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The Story of Bottle Hill
Mick replied, "There is but one thing to do, and that is to sell the cow."
"But that is all we have," wailed Molly. "The children will have nothing if we sell the cow!"
"We have no choice," said Mick. "We will be worse off if we have no house to live in."
"I suppose you are right, Mick, but sell the cow for the highest price you can get."
Mick set off the next morning, and a fine morning it was. The sun shone and the flowers bloomed brightly. There was a gentle breeze and the bees buzzed busily.
As Mick climbed the hill next to his farm, he was suddenly joined by a small, bumpy-faced man. The man's eyes were glowing red, and Mick felt very nervous with the man walking next to him. Mick tried to ignore the man, but the stranger continued to walk beside Mick. Neither man spoke a word.
Mick tried to speed up the cow, but the man kept up with them. The strange man seemed to float along the ground. Mick could not see anything of the man's body, for he was covered in a huge black cloak.
Finally, the man spoke.
"Mick Purcell, where are you going with that cow?"
Mick didn't want to talk to the small man, but he was afraid not to.
"I am taking the cow to sell at the market," replied Mick.
Said the small man, "What if there are many cows at the market and you can not get a good price? What if the cow should fall over this hill before you get to market? Or what if you did get a good price for the cow and then got robbed on the way back?"
Mick was getting even more nervous at the man's words.
"If any of that should happen, then I would have to deal with it," said Mick.
"I will buy the cow from you," said the man. "And I will give you a better price for it than any you could get at market!"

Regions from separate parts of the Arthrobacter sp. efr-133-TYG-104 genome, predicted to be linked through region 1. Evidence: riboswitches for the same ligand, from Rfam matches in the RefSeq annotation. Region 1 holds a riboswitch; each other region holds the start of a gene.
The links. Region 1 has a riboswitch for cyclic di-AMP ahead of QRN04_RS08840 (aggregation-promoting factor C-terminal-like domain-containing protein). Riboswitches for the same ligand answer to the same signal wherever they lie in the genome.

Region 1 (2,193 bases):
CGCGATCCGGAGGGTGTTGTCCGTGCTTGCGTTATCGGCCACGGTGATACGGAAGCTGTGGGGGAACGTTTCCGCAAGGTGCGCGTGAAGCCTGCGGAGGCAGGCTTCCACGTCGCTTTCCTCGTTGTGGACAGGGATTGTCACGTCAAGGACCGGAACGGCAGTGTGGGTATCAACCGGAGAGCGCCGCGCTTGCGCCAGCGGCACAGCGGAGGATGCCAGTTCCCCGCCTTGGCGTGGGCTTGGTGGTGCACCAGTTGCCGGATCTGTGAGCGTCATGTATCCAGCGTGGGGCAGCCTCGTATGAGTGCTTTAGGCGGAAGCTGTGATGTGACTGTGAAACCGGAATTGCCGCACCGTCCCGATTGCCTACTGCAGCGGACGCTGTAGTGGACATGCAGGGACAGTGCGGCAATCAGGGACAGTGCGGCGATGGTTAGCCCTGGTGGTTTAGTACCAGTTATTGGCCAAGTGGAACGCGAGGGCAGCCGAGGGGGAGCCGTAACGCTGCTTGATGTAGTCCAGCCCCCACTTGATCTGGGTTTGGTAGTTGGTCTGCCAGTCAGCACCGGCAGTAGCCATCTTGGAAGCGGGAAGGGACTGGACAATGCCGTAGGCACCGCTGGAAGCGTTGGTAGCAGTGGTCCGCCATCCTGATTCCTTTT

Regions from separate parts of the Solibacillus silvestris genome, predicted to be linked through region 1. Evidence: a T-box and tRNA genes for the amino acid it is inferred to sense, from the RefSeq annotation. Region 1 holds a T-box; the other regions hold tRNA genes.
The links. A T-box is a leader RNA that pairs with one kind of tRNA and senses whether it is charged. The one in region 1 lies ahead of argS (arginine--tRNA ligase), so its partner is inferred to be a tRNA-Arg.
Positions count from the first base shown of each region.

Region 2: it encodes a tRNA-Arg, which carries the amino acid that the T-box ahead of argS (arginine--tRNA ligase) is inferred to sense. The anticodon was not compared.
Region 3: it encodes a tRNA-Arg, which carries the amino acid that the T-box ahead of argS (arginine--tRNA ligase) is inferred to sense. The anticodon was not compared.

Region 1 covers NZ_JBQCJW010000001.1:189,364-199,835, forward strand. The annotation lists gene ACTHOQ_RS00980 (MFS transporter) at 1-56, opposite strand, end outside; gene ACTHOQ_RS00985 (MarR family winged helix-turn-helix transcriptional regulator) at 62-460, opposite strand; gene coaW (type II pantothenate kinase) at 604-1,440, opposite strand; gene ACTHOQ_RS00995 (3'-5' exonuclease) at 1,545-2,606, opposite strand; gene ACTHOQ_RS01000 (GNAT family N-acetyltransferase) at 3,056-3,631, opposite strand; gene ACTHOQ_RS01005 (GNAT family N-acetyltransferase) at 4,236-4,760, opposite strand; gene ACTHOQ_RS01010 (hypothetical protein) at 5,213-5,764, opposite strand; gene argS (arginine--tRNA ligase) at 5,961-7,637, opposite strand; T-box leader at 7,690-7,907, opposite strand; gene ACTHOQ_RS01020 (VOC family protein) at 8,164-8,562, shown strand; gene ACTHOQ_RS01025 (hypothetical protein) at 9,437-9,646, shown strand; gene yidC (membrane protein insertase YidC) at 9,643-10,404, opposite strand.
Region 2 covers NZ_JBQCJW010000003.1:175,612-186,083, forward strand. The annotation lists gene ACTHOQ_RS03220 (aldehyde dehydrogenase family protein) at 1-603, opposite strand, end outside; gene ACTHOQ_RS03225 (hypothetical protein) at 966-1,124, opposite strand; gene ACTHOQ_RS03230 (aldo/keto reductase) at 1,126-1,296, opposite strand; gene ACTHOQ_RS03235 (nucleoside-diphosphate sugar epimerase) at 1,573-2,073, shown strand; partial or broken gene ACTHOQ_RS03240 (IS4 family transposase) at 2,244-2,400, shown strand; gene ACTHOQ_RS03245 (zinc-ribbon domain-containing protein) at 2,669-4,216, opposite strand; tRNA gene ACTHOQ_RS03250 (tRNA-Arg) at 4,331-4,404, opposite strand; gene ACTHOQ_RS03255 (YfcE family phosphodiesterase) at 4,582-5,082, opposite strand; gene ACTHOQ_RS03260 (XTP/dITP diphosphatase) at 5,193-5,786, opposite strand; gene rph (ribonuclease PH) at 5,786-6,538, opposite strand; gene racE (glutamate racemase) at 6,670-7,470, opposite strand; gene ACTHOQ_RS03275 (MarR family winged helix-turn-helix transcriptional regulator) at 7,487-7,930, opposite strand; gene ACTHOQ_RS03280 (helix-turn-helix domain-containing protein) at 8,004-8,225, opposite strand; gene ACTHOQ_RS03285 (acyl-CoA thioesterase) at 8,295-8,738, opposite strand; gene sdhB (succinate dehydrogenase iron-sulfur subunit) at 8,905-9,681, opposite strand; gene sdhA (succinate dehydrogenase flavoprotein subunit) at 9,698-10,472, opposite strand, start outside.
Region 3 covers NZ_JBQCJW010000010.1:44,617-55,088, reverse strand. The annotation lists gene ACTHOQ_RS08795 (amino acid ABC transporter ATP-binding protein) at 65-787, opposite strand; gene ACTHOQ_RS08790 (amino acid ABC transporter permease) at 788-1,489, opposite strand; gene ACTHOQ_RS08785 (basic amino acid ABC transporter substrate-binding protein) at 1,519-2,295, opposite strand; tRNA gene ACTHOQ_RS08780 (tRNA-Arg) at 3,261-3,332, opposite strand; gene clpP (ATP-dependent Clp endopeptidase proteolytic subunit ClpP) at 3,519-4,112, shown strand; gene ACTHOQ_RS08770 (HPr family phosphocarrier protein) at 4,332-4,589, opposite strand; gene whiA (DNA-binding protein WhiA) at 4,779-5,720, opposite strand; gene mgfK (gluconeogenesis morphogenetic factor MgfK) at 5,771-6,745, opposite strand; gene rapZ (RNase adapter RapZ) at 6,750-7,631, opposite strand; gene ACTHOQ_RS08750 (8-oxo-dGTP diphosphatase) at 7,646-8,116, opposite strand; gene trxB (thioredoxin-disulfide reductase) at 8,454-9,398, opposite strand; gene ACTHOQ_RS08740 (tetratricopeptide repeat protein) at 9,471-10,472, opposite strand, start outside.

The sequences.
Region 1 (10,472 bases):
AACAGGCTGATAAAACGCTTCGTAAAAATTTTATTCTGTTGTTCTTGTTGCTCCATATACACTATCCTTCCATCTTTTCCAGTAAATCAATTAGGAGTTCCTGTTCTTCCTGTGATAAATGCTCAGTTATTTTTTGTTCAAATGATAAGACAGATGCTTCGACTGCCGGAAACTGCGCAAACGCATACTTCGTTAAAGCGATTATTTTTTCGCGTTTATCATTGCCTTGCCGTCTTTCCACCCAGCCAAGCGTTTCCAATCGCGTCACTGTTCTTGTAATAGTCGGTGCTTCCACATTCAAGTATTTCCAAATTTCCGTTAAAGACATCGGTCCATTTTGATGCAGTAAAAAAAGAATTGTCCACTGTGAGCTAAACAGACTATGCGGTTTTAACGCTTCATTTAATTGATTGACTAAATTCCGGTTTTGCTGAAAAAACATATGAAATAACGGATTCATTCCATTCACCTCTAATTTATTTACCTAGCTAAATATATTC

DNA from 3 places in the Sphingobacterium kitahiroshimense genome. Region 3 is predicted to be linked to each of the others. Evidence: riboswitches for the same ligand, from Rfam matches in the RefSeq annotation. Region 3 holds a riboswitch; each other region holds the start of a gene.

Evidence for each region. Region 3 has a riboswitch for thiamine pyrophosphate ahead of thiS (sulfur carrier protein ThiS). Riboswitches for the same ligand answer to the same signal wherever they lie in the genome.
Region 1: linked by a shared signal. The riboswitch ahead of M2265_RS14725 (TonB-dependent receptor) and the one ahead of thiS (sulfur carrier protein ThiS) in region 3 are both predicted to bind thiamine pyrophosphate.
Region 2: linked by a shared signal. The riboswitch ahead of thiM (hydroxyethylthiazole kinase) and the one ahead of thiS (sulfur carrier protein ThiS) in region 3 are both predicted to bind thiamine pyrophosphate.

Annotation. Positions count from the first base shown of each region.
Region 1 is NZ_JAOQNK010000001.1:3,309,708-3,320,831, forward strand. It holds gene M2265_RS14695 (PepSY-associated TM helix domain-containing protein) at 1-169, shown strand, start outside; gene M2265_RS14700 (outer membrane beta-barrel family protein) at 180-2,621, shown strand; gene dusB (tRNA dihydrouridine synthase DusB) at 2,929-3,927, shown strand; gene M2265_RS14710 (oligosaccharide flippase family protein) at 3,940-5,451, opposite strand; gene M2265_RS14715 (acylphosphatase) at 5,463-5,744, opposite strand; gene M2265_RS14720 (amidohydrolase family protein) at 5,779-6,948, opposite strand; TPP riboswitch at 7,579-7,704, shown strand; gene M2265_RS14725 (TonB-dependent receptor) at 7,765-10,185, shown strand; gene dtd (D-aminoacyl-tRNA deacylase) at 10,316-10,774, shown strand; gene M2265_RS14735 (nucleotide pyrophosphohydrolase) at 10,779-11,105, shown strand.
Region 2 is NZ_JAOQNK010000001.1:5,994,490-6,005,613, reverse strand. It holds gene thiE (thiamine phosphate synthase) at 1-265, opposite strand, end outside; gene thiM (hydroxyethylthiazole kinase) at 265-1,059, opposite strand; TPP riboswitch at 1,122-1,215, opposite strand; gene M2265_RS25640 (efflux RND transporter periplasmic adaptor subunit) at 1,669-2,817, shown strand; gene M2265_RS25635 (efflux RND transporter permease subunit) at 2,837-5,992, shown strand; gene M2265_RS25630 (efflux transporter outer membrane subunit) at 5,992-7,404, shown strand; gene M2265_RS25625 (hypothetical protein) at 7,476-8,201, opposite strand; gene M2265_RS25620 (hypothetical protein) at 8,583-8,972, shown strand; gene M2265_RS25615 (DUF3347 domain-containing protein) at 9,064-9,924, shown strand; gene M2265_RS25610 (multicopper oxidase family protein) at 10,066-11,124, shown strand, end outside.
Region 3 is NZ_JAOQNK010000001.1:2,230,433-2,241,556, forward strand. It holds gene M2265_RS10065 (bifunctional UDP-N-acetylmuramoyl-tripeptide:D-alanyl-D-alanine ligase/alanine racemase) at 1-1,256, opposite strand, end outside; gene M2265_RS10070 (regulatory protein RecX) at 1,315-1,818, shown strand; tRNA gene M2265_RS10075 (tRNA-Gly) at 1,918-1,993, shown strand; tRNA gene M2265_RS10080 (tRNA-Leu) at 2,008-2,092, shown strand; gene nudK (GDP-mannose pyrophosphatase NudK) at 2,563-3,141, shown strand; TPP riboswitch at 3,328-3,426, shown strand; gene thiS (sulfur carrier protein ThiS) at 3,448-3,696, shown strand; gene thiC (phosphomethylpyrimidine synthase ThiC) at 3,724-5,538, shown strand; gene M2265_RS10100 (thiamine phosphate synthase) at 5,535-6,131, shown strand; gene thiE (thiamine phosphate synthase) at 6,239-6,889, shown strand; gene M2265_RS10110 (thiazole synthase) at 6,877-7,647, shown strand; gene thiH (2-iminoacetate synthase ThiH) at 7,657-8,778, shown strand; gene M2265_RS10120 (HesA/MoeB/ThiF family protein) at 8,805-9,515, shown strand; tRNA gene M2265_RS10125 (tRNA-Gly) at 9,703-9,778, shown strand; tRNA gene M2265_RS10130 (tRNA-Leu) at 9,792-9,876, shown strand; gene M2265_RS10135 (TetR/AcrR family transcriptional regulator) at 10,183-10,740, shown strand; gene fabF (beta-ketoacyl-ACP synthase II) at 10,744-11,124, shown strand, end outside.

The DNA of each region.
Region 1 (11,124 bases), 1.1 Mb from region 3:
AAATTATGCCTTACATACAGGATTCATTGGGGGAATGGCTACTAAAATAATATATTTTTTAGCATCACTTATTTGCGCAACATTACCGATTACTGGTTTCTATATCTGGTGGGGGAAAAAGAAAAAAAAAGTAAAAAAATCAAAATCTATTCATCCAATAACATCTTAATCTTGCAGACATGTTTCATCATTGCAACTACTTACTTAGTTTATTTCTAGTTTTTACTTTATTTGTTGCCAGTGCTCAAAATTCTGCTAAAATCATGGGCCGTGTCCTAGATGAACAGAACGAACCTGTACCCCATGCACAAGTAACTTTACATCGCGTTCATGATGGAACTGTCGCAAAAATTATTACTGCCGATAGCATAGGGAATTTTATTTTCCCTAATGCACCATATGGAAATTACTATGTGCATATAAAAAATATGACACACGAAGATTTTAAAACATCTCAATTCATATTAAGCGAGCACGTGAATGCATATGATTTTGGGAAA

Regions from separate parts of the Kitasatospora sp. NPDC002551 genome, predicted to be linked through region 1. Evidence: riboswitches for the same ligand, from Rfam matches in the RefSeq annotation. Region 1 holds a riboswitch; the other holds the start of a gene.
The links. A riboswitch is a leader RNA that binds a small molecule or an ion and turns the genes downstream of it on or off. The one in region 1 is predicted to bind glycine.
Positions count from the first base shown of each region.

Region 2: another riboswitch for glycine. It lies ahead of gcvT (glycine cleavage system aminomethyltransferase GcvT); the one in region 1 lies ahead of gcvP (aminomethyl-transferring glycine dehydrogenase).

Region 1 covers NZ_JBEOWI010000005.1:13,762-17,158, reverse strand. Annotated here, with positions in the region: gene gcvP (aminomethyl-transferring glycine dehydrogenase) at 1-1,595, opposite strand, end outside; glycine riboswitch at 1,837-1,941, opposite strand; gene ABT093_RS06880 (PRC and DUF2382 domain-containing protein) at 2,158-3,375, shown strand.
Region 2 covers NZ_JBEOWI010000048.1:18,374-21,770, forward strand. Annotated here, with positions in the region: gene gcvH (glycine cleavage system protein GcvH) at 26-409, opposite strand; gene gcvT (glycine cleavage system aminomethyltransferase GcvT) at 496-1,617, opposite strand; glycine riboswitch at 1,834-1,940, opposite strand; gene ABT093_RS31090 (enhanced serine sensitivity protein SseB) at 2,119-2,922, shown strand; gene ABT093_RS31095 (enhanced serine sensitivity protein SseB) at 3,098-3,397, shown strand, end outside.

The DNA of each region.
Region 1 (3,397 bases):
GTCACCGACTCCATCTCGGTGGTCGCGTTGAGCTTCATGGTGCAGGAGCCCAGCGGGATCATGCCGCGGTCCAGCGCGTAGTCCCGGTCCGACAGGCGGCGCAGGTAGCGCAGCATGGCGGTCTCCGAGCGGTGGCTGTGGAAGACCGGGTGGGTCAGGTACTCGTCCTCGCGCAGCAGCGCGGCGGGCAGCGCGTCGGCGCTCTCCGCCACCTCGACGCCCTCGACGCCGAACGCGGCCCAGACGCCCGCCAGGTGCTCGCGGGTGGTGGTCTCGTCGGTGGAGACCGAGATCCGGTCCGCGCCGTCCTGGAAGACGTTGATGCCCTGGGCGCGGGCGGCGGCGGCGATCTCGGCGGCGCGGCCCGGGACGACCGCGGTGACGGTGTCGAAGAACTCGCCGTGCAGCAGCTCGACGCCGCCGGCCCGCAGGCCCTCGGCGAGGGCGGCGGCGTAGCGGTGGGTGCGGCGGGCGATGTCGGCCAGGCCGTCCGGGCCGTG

"What would you give me for the cow?" asked Mick. "You don't look as if you are all that rich."
"I will give you this bottle," said the man, "and you will be rich forever."
Mick looked at the bottle. It was empty!
"What kind of trick are you trying to play on me?" yelled Mick. "This bottle is empty, and it's going to make me rich? Go away from me, you rascal!"
"If I do, you and your family will be poor forever. If you take this bottle, you will have all you could ever want for your children. If you send me away, you will never have this chance again," said the small man, gazing at Mick with those red, glowing eyes.
Mick was afraid not to do what the strange-looking man said, for his companion seemed to be very sure of himself.
Taking the bottle, Mick handed the cow's rope to the man.
"Take the cow then, but tell me how this bottle will make me rich!" declared Mick.
"Well, then," said the man, "listen and do exactly as I say."
And he began to tell Mick what to do.
As Mick walked home, he knew Molly was not going to be happy. This bottle had better work, thought Mick.
"Mick," said Molly, "are you back already? Surely you have not been to Cork and back in this short time! Did you sell the cow to someone on the road? How much did you get for her? Will we have money left after paying the rent? You know the children need shoes."
Mick said, "Molly, please sit down and let me tell you what has happened."
So Mick told the whole story of the little man. He showed the bottle to his wife, and told her what they should do with it.
"You sold the cow for an empty bottle!" cried Molly. "You fool! How could you believe such a daft story as that? Whatever will we do now? You have been the ruin of us!"
"Well," said Mick, "since I have the bottle, let's at least try it out and see if it works. Maybe the stranger was right and it will make our fortune."
"Surely it will make you a bigger fool!" replied Molly.
But she got the broom and began to sweep the floor until it was spotless. She cleaned the house until it glowed. Then she carefully put her one nice cloth on the table.
Mick took the bottle and set it on the table.
"Do your duty," he said to the bottle.
Instantly, two tiny men jumped out of the bottle and scurried around the table. They set gold and silver plates on the table. They set the best food on the plates. They even set flowers on the table. All in all, it was a table set for a king! Then the two creatures jumped back into the bottle.